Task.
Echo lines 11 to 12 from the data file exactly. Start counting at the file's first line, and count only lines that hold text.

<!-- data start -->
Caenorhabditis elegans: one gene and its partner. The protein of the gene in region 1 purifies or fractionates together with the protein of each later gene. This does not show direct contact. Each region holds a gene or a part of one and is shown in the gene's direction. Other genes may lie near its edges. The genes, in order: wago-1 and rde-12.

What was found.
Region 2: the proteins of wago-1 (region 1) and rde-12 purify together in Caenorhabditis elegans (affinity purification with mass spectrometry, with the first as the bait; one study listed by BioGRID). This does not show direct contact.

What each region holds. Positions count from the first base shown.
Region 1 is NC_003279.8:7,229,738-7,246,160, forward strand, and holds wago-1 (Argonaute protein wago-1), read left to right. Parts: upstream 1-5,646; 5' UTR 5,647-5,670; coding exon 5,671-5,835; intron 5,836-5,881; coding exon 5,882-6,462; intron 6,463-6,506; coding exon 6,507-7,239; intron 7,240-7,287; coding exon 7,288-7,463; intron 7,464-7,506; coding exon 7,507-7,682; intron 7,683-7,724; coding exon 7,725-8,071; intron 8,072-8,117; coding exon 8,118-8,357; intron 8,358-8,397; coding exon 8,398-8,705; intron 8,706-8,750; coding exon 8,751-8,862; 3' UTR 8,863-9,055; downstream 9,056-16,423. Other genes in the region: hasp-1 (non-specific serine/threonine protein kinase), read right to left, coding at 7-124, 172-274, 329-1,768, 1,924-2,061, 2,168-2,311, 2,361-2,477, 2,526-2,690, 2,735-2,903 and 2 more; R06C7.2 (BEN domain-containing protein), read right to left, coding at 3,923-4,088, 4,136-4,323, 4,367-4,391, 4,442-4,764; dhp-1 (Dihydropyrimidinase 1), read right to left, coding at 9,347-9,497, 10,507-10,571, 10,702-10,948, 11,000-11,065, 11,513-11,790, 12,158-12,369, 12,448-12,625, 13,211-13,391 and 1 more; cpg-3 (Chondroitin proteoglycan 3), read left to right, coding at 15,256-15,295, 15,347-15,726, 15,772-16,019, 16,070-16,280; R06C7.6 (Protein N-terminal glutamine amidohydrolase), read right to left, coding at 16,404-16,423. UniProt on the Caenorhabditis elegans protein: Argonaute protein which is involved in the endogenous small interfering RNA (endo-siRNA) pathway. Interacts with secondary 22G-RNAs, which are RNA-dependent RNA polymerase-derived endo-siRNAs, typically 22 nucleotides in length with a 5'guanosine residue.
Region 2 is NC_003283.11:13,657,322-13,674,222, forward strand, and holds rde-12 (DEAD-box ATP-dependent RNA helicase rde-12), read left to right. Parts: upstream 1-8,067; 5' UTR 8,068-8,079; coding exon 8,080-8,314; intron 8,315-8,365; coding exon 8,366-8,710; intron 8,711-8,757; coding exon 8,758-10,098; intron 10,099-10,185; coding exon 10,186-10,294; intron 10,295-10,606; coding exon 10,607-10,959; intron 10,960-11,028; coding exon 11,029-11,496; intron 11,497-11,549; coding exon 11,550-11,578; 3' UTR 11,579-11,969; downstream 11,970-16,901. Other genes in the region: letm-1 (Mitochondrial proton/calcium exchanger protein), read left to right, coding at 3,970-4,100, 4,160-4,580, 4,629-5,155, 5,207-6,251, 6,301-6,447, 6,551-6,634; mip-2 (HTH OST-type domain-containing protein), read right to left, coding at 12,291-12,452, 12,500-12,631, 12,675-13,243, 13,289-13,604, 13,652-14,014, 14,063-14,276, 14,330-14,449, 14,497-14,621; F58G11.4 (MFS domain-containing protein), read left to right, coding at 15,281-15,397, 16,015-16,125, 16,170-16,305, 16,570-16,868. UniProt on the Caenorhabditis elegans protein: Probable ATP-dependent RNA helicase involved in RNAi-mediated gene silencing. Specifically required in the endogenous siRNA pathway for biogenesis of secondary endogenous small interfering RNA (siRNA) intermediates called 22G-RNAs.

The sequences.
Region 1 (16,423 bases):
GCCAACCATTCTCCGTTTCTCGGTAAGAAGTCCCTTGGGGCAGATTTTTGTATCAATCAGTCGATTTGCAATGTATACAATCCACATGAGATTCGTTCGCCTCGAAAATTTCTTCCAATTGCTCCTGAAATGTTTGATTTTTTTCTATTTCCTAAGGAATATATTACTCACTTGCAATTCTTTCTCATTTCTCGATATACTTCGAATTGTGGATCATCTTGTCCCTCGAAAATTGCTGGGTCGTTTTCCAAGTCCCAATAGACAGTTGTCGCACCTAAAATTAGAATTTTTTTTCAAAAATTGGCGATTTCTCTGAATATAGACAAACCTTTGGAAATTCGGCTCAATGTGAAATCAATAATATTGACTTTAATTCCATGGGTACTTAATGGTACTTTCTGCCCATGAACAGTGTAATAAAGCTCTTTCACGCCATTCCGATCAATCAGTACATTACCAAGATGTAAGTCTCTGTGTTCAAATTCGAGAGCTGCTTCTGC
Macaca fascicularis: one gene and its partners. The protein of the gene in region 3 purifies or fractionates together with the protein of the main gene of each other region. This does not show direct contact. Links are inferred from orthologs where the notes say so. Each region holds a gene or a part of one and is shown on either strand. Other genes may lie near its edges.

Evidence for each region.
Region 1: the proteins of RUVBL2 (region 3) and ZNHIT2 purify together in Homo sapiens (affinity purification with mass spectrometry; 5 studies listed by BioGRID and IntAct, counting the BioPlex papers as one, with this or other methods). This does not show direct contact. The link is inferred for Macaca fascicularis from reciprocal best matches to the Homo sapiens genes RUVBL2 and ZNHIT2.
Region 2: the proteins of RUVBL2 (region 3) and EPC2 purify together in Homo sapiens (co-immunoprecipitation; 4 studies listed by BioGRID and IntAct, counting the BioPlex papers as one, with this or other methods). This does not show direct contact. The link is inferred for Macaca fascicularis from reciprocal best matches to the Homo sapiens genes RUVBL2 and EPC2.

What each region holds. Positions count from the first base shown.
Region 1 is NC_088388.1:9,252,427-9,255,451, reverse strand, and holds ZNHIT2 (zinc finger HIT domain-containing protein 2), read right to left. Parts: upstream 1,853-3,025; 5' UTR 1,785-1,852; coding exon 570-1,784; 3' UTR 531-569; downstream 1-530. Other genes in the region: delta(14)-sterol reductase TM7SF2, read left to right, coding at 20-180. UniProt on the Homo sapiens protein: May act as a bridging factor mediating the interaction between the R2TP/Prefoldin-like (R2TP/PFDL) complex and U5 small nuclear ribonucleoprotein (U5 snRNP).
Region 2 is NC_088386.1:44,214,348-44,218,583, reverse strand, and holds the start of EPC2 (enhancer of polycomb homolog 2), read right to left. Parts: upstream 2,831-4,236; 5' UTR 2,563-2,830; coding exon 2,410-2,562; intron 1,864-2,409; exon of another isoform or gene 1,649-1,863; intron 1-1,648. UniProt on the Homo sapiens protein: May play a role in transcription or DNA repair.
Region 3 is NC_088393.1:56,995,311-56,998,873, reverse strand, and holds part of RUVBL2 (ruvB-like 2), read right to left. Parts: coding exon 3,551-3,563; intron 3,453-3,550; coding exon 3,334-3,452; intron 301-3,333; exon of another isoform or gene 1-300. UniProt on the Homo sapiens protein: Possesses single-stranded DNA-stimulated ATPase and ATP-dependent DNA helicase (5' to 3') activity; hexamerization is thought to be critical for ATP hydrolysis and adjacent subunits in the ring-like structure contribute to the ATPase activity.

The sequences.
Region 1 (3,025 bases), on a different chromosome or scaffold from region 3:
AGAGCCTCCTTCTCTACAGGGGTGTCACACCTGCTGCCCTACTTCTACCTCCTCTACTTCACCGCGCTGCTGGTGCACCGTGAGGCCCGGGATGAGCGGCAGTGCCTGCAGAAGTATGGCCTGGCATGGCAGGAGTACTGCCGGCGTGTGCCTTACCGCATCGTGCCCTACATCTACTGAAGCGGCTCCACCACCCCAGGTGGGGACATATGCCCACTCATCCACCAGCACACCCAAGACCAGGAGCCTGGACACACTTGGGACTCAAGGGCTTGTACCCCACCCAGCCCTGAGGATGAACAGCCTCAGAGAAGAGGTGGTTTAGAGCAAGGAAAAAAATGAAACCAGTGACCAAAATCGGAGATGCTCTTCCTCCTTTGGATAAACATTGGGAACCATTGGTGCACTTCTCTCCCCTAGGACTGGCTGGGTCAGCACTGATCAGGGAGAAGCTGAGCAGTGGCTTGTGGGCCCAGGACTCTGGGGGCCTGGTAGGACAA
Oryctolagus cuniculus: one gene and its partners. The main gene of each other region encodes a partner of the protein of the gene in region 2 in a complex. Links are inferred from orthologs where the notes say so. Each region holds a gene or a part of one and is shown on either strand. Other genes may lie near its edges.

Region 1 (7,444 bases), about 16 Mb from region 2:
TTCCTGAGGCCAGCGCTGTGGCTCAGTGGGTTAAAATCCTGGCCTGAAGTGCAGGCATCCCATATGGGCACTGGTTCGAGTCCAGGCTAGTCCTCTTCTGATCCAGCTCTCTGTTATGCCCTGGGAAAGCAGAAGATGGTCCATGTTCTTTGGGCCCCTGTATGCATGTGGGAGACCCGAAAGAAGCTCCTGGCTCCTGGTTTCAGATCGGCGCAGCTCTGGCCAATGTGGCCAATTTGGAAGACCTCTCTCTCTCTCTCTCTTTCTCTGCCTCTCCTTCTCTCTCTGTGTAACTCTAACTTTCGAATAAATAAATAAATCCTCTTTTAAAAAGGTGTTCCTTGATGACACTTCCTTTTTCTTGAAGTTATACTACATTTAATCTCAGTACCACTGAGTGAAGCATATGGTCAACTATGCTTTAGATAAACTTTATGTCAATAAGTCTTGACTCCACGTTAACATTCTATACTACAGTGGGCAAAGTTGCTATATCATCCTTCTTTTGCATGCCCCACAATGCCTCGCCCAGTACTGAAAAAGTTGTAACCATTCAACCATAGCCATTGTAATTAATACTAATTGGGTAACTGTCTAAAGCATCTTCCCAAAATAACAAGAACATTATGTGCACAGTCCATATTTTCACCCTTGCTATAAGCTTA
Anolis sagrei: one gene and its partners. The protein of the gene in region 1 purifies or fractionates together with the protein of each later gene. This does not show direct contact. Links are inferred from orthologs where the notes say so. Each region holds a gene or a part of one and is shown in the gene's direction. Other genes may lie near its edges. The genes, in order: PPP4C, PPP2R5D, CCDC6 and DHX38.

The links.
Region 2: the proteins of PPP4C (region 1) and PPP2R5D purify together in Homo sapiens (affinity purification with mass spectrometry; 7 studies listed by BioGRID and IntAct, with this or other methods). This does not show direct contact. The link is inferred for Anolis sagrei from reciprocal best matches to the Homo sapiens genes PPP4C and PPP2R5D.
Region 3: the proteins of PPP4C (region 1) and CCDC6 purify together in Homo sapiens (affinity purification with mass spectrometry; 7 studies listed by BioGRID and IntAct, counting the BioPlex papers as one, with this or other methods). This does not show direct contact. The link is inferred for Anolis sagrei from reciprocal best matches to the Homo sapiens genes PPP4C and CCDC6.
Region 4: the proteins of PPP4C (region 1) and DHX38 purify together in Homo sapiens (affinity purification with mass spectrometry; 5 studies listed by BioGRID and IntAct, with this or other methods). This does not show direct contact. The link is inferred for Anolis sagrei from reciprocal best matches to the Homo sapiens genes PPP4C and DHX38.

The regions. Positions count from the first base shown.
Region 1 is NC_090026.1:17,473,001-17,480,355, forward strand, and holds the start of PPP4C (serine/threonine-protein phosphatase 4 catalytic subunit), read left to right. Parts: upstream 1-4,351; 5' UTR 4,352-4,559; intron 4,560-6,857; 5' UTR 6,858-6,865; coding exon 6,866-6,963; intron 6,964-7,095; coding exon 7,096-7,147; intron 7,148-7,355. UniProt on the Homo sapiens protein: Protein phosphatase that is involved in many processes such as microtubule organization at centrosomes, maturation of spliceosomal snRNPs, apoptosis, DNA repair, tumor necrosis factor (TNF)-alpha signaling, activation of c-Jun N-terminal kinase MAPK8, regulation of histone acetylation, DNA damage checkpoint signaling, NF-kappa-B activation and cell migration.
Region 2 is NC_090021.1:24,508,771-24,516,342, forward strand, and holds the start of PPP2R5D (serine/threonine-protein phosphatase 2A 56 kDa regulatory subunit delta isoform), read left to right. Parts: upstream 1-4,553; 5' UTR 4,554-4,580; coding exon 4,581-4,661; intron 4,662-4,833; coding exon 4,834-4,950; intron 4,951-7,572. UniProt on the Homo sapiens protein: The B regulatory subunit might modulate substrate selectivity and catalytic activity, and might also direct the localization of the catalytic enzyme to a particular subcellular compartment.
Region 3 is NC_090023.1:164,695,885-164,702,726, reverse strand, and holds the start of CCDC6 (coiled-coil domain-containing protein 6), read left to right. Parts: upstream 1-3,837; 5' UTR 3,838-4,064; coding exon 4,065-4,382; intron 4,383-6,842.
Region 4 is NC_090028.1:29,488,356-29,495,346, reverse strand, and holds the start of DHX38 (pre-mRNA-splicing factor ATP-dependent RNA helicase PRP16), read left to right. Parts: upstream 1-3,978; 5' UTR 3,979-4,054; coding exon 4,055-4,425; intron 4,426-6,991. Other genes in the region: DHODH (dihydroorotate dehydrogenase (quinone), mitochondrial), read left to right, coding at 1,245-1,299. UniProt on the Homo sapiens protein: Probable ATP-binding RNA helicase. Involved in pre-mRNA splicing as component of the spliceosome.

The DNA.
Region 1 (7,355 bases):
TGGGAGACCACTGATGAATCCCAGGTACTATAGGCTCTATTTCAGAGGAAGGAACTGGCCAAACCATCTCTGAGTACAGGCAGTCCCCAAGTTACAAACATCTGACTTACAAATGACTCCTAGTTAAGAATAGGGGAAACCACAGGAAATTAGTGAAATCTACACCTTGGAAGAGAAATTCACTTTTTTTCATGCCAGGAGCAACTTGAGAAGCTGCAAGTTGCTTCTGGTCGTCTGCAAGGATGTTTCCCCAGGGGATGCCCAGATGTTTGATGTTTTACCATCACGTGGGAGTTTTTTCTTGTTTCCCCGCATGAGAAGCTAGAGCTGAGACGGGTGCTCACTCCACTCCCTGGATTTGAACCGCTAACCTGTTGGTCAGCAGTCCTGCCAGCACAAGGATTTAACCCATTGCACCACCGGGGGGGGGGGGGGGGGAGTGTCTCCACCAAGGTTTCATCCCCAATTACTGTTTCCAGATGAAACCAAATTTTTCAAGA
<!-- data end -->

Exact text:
Evidence for each region.
Region 1: the proteins of RUVBL2 (region 3) and ZNHIT2 purify together in Homo sapiens (affinity purification with mass spectrometry; 5 studies listed by BioGRID and IntAct, counting the BioPlex papers as one, with this or other methods). This does not show direct contact. The link is inferred for Macaca fascicularis from reciprocal best matches to the Homo sapiens genes RUVBL2 and ZNHIT2.